Presentation Title

Beamforming with a 2.4 GHz Tripolar IoT Antenna

Project Collaborators

Jeff Frolik (Advisor)

Abstract

The increased use of internet of things (IoT) devices results in them being deployed in a wide variety of environments. This warrants antenna systems that can be configured to improve link performance. Prior work has shown that the diversity gains provided by a compact tripolar design can mitigate multipath effects by switching between the antenna's three elements. This work considers the benefits for benign environments in which we combine the elements for the purposes of beamforming using simple phase shifts. We show through modeling, our twelve-sector beamsteering yields a minimum directivity of 4.4 dB when steering the beam in azimuth, a 3.11 dB improvement over a single, omnidirectional monopole. In elevation, beamsteering yielded a ~ 3 dB improvement in directivity up to 45 degrees from horizontal. These increases in directivity can be leveraged for longer wireless communication links, greater link reliability, and/or lower transmission power and lower energy use.

Primary Faculty Mentor Name

Jeff Frolik

Status

Graduate

Student College

College of Engineering and Mathematical Sciences

Program/Major

Electrical Engineering

Primary Research Category

Engineering & Physical Sciences

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Beamforming with a 2.4 GHz Tripolar IoT Antenna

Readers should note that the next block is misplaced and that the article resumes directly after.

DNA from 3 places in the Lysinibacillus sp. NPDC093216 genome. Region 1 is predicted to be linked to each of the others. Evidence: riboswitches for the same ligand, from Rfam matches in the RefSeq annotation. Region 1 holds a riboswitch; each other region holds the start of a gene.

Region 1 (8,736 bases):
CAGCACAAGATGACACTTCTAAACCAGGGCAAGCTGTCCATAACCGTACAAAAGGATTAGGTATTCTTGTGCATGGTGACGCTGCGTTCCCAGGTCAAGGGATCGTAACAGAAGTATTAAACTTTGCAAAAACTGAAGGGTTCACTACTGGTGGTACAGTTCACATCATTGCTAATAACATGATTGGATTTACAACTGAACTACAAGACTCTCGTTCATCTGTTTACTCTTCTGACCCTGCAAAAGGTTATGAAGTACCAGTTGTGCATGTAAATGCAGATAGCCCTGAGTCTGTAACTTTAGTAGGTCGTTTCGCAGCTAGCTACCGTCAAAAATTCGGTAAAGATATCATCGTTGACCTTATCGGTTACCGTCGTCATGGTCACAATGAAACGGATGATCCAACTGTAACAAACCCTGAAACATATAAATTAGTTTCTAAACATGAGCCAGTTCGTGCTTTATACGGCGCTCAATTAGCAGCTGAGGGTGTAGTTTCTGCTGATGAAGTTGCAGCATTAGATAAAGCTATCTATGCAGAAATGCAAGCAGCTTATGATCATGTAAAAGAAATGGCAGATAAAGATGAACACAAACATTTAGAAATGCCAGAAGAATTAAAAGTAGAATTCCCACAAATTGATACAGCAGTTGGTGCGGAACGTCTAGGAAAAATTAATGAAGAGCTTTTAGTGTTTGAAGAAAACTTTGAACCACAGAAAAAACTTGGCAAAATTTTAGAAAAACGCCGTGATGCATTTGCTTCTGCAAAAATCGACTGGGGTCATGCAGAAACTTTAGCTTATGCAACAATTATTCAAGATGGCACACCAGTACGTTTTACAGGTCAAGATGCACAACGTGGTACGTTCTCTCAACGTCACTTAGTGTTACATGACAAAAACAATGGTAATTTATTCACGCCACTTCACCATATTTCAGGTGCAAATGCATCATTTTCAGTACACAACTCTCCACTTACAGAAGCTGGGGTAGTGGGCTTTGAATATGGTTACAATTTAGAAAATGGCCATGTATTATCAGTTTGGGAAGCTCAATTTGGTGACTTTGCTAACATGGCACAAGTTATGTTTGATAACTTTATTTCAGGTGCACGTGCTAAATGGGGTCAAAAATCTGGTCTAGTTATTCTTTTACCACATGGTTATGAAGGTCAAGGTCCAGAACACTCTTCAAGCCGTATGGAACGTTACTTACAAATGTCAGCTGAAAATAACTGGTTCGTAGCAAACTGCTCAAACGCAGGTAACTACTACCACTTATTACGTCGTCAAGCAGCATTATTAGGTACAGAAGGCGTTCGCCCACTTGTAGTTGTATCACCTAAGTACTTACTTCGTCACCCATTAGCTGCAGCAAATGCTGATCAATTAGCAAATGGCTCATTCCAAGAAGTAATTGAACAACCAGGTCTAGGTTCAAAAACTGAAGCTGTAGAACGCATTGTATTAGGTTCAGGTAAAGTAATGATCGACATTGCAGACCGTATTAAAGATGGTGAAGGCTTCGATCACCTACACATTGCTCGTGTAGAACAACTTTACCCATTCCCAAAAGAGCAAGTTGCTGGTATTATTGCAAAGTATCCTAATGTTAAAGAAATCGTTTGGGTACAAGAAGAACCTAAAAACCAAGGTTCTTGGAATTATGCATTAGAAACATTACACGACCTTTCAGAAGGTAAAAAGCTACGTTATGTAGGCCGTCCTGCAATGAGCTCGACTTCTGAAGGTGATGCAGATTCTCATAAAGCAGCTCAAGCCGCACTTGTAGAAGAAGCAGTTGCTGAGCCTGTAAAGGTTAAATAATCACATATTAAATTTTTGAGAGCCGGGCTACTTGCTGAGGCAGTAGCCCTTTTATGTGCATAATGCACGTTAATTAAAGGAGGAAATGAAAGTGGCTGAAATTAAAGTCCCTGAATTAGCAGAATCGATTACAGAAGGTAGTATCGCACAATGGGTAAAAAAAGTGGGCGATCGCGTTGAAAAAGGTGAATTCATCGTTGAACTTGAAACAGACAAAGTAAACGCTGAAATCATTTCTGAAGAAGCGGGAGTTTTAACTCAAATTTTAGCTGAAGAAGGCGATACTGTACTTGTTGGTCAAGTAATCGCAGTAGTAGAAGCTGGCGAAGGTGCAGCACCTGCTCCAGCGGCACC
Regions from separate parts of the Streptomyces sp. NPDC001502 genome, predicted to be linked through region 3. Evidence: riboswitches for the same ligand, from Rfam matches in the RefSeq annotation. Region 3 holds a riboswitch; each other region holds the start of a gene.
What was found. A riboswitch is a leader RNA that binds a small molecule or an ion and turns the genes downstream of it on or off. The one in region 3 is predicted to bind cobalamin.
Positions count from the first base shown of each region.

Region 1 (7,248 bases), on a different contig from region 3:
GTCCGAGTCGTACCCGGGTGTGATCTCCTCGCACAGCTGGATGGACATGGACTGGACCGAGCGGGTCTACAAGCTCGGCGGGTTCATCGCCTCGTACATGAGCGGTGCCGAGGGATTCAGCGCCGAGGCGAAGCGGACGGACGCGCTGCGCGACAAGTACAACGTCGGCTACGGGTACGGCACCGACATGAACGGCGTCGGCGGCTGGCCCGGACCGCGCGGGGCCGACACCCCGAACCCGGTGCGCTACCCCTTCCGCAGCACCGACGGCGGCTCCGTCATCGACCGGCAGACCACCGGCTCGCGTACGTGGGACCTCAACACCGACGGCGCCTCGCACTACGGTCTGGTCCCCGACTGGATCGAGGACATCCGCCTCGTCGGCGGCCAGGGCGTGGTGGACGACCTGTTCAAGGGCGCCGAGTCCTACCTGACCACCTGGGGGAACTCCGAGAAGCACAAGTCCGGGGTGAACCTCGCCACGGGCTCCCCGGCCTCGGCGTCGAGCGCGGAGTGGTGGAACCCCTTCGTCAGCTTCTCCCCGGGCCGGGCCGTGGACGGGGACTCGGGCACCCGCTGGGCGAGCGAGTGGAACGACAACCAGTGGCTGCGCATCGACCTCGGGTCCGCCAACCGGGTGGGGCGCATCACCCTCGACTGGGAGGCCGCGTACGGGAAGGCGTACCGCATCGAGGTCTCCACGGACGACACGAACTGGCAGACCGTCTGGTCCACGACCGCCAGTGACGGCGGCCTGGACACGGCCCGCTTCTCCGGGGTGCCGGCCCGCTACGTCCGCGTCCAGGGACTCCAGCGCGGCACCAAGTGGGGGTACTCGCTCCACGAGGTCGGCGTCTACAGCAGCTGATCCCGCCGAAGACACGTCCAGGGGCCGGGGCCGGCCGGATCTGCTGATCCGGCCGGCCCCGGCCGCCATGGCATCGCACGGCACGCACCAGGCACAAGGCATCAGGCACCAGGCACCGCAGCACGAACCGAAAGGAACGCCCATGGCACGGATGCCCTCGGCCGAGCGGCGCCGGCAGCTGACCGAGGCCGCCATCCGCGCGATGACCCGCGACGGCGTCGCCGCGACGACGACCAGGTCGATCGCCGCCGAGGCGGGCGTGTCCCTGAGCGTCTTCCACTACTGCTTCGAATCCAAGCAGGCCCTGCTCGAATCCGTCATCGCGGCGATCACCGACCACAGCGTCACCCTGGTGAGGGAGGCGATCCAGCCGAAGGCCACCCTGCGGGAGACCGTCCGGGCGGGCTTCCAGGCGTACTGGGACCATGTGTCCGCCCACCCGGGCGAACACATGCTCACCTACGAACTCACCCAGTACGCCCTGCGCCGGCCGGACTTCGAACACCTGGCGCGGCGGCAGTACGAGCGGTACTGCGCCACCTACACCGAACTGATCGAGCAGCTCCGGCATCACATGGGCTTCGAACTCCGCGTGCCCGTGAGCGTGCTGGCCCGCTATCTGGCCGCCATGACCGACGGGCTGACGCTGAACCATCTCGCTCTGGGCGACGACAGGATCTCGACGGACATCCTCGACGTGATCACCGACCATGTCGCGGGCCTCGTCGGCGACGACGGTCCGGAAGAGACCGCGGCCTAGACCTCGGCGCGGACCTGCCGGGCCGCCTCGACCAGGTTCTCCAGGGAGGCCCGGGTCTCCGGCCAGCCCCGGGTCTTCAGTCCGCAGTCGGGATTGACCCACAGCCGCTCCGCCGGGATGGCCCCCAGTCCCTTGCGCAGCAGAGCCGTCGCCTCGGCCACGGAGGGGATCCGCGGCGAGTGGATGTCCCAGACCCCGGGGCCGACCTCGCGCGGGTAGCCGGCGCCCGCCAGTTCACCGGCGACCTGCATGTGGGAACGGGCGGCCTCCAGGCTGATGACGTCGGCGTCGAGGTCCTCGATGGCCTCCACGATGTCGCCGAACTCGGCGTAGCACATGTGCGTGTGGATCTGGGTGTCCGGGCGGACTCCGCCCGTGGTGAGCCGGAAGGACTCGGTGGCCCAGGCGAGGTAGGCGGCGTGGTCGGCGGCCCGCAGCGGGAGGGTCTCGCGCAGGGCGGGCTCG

The increased use of internet of things (IoT) devices results in them being deployed in a wide variety of environments. This warrants antenna systems that can be configured to improve link performance. Prior work has shown that the diversity gains provided by a compact tripolar design can mitigate multipath effects by switching between the antenna's three elements. This work considers the benefits for benign environments in which we combine the elements for the purposes of beamforming using simple phase shifts. We show through modeling, our twelve-sector beamsteering yields a minimum directivity of 4.4 dB when steering the beam in azimuth, a 3.11 dB improvement over a single, omnidirectional monopole. In elevation, beamsteering yielded a ~ 3 dB improvement in directivity up to 45 degrees from horizontal. These increases in directivity can be leveraged for longer wireless communication links, greater link reliability, and/or lower transmission power and lower energy use.